So as far as I can see – and provided there isn’t an ‘Option C’ that is invisible to me, right now – it is certainly a choice of evils for Robert Abela.

Either way, he loses: and in a sense this is inevitable, given that he also has a somewhat glaring conflict of interest in this case. Not only is he a colleague of at least one of the newly-indicated suspects… but his own political survival, no less, now more or less hinges on the outcome of this decision.

But this only brings us to the most utterly bizarre aspect of this entire situation… i.e., the fact that the Prime Minister is even faced with this Hobson’s Choice at all.

In this respect, there is nothing at all ‘unprecedented’ about Abela’s situation. He is certainly not the first Prime Minister accused of having a ‘conflict of interest’, when it comes to deciding on Presidential pardons. The same criticism was levelled at Joseph Muscat last year… and even at Eddie Fenech Adami, over his handling of the Zeppi l-Hafi case way back in the early 1990s.

The circumstances may not, admittedly, have been identical. (In Fenech Adami’s case, for instance, the conflict arose because the victim of the crime happened to be his own personal assistant.) Nonetheless, all those cases – and there were others – illustrate roughly the same thing: you cannot exactly ‘avoid’ conflicts of interest in such matters… for the simple reason that it should NOT be the Prime Minister to take such decisions in the first place.

Nor should we even be talking, strictly speaking, about a ‘Presidential pardon’ at all. It is, quite frankly, not the appropriate legal tool to be used in this, or any other analogous case.

In fact, the only reason we keep resorting to ‘pardons’ – when what is actually needed is ‘immunity from prosecution, in exchange for State evidence’ – is because our criminal justice system simply lacks any alternative administrative tool, designed specifically to meet the current situation’s requirements.

Ideally, it should be the State prosecutor’s role – not the Prime Minister’s – to ‘recommend’ the granting of immunity from prosecution; and if the prime minister comes into it at all, it would be in the same capacity as the President of the Republic, when it comes to pardons: i.e., to simply rubber-stamp a decision taken independently by the proper, relevant authority.

And there is a pretty obvious reason why this distinction is, in fact, made in other countries. The office of the Prime Minister (or equivalent thereof) is, by definition, a ‘political’ role; as such, its decisions are inevitably going to be governed by political considerations (and nowhere is this more evident than in Abela’s current predicament).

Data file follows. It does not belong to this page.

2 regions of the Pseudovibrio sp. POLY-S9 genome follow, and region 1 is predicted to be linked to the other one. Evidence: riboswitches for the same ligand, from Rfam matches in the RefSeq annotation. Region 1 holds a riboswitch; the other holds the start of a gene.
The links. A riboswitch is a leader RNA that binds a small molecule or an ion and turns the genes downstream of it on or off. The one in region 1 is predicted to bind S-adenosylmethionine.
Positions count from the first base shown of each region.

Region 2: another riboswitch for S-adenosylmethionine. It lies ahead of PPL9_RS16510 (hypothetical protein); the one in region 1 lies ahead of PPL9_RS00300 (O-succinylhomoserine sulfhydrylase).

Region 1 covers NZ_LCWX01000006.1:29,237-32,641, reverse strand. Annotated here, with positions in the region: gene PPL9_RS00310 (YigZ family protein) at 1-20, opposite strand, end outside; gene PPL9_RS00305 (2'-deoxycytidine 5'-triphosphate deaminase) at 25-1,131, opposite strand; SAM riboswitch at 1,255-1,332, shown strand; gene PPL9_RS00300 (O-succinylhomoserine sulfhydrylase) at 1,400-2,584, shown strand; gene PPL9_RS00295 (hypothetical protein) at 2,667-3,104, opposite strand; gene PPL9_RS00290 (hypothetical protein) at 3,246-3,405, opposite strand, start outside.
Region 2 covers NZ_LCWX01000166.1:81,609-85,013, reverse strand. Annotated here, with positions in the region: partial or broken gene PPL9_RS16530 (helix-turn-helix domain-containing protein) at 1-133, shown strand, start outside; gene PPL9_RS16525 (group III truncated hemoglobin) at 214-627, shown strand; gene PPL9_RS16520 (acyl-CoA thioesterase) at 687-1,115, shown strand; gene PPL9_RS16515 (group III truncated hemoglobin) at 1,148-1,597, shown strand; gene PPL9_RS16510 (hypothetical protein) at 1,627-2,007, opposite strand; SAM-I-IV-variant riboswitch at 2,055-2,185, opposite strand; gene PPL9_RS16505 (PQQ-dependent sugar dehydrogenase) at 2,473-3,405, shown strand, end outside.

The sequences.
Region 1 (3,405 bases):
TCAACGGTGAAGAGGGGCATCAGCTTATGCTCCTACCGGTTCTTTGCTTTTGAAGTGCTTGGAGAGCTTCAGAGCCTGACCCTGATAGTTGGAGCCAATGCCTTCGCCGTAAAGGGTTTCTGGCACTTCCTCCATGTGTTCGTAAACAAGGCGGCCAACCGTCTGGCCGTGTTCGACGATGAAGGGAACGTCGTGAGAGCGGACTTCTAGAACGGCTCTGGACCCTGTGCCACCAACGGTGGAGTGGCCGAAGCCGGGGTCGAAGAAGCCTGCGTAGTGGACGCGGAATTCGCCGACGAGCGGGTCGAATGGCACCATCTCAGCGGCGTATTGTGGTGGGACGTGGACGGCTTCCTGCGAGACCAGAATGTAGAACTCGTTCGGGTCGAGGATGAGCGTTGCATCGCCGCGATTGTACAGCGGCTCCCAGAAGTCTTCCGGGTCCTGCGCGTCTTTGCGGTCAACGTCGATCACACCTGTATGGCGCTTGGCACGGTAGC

A State prosecutor, on the other hand, is not only better-positioned to understand the legal and judicial implications of the request itself; he or she is also (ideally, at least) at a judicious arm’s length from any such external influences.

And what do you know? This takes us right back to the same old ‘rule-of-law issues’, for which our country has been hauled over the coals so much in recent years.  You know: ‘the separation of powers’, and all that…

Meanwhile, on another level entirely, there are also many valid reasons for Robert Abela to refuse recommending a pardon, in this particular case: and not all of them are ‘political’.

Among those publicly arguing against a pardon for the Degiorgios is none other than the Daphne Caruana Galizia Foundation (which, given the name, presumably speaks on behalf of the Caruana Galizia family). In any case, they are clearly motivated by ‘justice’ for the murder victim; and it is highly debatable whether justice can be said to have been served… unless all those involved in that barbaric crime are made to pay for their actions in full.

This alone should be reason enough to remove the decision-making power from the Prime Minister’s hands, once and for all. For the way the cookie has now crumbled: even if Robert Abela does take what the Caruana Galizias themselves consider to be the right decision… it will still somehow come across as a decision taken for all the wrong, ‘political’ reasons.

From that perspective, it is not just Robert Abela himself who stands to lose out on all fronts… it is the rest of us, too. (Or at least, those among us who really do want justice to be served: in this, and in all cases). And all because of a single, glaring flaw in our criminal justice system, that has been painfully visible for literally decades… yet which we somehow never quite got round to fixing…